Stress Training for Cops

 …saying that cops should receive MORE combative firearms and defensive tactics training under increasing stress and with decision making included.
The reality of modern police training is that the most concentrated technical skills training officers receive is in the academy. This training does tend to be weighted toward the skills of shooting (because we have a culture where most people that become officers were not raised around guns and are not proficient with them coming in to the profession; and since qualifying with the firearm is a requirement of the job, academies must spend an appreciable amount of time – inordinate in individual cases – training people to be functional enough to simply qualify with their firearms in the first place.)
Next is defensive tactics. Most officers do NOT practice a martial discipline. Let alone a martial discipline in which countervailing physical effort is present. Wrestlers, judoka, jiujitsuka, boxers, etc.are relatively rare in the ranks of police officers.
However, physical control skills are a much more routine requirement of the job, and so academies must train officers to have some functional level of skill here as well. Unfortunately, there is a strong tendency toward martial arts and skills practiced entirely cooperatively, due to the wide disparity in physical health, agility, strength, and the like found in police recruits in the main.
So, while training is heavily weighted in these two areas, it is geared toward the lowest common denominator merely passing the academy, not excelling at skills critically important at the most crucial times in a law enforcement officer’s career.
What level of confidence, do we think, does this state of training provide officers having to use these skills?  What level of competence?
Post academy, officers receive far less concentrated training in the same firearms and defensive tactics skills, and much less often. Some not at all.
That’s right,not at all…other than a single yearly qualification with their service pistol.
What will that do to that already low level of competence and confidence?
 Then we take already low levels of competence and confidence and add a focus on survival mindset – that is, recognizing threats to officer’s lives that are very real from a small percentage of suspects who will either try to hurt the officer, will not care if the officer get’s hurt when they are trying to escape, or if the officer is hurt when the subject is trying to suicide…
And add:
A renewed emphasis on de-escalation for varied reasons, some very sound, and some based in political correctness and in a lack of commitment to train officers in crucial areas: because of cost and the amount of time it takes to properly train them in an ongoing, career long program.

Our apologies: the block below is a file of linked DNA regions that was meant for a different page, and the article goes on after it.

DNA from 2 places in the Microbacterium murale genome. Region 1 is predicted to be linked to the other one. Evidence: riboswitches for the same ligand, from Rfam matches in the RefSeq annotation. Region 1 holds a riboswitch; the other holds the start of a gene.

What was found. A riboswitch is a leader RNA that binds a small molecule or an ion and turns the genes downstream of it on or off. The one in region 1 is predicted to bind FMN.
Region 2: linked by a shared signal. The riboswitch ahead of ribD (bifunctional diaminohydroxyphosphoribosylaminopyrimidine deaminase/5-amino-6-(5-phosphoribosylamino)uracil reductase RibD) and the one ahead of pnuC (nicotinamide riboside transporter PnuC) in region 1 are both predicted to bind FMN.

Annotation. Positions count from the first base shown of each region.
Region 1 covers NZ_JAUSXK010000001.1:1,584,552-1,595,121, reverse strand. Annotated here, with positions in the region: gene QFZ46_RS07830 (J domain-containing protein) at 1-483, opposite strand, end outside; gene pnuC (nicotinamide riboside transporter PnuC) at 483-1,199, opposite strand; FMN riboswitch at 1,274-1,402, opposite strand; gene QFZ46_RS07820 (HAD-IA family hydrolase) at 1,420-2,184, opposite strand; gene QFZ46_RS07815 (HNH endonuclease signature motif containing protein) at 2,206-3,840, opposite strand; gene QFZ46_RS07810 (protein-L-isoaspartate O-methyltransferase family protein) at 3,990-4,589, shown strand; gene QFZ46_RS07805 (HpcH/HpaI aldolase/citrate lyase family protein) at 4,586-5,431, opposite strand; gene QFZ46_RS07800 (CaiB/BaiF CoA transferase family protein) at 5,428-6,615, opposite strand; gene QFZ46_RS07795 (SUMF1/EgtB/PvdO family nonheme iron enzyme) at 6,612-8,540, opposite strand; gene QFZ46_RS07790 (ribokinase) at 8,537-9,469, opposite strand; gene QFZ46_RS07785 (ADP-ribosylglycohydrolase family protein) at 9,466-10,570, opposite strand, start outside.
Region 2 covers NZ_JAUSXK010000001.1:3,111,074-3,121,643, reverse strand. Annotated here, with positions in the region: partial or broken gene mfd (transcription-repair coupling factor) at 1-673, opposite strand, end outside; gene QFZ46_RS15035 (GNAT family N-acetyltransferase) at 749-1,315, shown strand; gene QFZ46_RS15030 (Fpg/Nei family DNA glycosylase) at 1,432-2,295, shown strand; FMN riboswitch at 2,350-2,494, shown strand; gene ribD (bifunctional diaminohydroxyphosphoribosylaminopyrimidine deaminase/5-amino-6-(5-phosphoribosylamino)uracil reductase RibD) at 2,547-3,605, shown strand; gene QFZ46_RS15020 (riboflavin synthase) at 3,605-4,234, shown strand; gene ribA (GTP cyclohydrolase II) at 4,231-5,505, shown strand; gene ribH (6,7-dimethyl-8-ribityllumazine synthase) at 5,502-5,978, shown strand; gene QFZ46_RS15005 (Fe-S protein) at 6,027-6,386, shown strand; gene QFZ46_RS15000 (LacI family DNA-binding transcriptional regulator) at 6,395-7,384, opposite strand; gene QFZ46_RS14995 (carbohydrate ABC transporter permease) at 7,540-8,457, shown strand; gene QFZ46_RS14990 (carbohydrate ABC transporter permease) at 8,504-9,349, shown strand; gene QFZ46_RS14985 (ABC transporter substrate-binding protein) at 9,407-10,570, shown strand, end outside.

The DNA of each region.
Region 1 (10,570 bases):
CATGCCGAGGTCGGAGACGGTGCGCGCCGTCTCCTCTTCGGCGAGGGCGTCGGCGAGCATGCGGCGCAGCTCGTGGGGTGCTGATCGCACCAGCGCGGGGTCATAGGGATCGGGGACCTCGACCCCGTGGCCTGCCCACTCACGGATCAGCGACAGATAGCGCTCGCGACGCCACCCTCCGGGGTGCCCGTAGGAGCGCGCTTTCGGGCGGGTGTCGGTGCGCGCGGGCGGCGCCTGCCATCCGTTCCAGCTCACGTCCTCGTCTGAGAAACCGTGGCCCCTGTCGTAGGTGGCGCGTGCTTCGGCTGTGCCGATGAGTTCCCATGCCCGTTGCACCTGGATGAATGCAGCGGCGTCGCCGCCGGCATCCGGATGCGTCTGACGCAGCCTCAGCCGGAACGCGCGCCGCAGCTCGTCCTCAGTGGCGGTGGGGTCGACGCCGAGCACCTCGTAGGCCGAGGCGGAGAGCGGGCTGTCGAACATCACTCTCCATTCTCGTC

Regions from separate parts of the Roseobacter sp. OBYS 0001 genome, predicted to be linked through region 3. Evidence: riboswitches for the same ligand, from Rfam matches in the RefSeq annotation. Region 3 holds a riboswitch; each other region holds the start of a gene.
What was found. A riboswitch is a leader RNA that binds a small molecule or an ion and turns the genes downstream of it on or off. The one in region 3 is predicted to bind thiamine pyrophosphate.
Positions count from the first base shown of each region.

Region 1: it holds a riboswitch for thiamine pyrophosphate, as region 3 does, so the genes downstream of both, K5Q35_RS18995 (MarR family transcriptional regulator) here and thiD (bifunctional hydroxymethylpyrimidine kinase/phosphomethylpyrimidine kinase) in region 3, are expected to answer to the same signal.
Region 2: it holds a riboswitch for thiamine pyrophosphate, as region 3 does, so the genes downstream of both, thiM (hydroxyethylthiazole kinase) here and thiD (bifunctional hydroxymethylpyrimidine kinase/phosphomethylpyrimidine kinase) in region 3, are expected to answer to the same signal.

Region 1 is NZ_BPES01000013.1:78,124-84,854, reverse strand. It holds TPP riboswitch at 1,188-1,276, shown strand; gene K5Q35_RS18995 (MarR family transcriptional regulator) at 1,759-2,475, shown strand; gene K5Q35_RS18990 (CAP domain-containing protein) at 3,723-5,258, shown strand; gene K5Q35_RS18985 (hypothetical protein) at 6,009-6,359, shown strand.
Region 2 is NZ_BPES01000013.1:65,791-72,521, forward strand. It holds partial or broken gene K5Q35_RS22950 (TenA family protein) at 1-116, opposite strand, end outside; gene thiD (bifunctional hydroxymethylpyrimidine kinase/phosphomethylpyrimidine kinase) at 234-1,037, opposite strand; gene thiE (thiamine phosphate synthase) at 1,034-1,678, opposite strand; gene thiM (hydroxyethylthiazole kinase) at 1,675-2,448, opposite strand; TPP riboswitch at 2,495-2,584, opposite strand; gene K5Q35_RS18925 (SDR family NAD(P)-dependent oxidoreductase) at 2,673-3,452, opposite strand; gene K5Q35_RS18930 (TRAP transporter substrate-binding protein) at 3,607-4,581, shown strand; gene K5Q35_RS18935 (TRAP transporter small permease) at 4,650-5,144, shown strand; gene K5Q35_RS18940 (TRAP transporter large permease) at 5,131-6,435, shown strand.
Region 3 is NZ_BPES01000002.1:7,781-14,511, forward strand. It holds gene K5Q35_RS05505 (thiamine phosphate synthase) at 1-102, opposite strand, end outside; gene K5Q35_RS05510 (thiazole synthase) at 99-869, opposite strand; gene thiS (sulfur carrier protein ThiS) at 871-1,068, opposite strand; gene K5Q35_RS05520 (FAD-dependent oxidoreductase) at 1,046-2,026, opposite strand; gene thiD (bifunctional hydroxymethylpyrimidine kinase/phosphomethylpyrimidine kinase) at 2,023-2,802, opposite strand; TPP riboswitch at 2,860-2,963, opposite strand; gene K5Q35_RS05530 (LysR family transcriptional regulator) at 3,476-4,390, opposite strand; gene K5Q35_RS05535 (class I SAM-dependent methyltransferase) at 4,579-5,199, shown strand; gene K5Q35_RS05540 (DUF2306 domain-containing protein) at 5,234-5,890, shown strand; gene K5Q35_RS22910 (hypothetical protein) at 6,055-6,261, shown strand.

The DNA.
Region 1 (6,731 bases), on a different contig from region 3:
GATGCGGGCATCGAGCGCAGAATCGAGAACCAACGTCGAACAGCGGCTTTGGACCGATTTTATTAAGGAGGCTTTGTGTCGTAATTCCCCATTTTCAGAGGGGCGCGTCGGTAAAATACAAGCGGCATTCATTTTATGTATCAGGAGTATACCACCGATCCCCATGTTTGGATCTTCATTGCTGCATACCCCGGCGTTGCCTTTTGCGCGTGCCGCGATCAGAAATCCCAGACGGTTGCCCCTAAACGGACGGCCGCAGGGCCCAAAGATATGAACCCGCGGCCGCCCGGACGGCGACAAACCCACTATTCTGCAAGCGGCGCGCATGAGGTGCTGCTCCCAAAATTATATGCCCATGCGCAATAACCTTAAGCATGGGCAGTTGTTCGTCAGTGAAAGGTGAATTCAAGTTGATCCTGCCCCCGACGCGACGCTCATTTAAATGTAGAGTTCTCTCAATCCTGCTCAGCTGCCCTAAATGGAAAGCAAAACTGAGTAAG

How capable are officers going to be at effective de-escalation if they lack basic confidence in their ability to defend themselves, or to control a subject appropriately if the person attacks or fights back? Instead they will often act pre-emptively to prevent a potentially violent, or potentially murderous, situation from becoming so. And this is entirely appropriate given the level of skill that most officers are trained to; they simply cannot afford to be behind the curve in an engagement.
The chickens are coming home to roost. This trend will – should – represent a sea change in our society’s approach to law enforcement that has yet to be realized, I think, by some of the people spearheading the charge.
I had an opportunity to peruse briefly some of Police Executive Research Forum’s Use of Force recommendations, and found the bit I saw reasonable, yet demanding of a much higher level of training and coordination for patrol officers, as well as equipment much more commonly associated with SWAT teams. Indeed an example they cite is the NYPDs ESU.
And this on the heels of the NTOA’s SWAT study showing that SWAT is eight times more likely to use less lethal force than lethal.
But why is that?
Well, what do most SWAT teams have that most patrol officers do not?
1: A physical fitness standard, usually ongoing, with one or two fitness tests a year that have to be passed to remain operational.
2. A much higher level of concentrated time practicing firearms.
3. A much higher level of concentrated time practicing with less lethal options, including impact projectiles, that allow greater distance and more reaction time than Tasers.
4. A far greater amount of scenario based, decision-oriented training dealing with a variety of tactical situations.
Been saying it all along….

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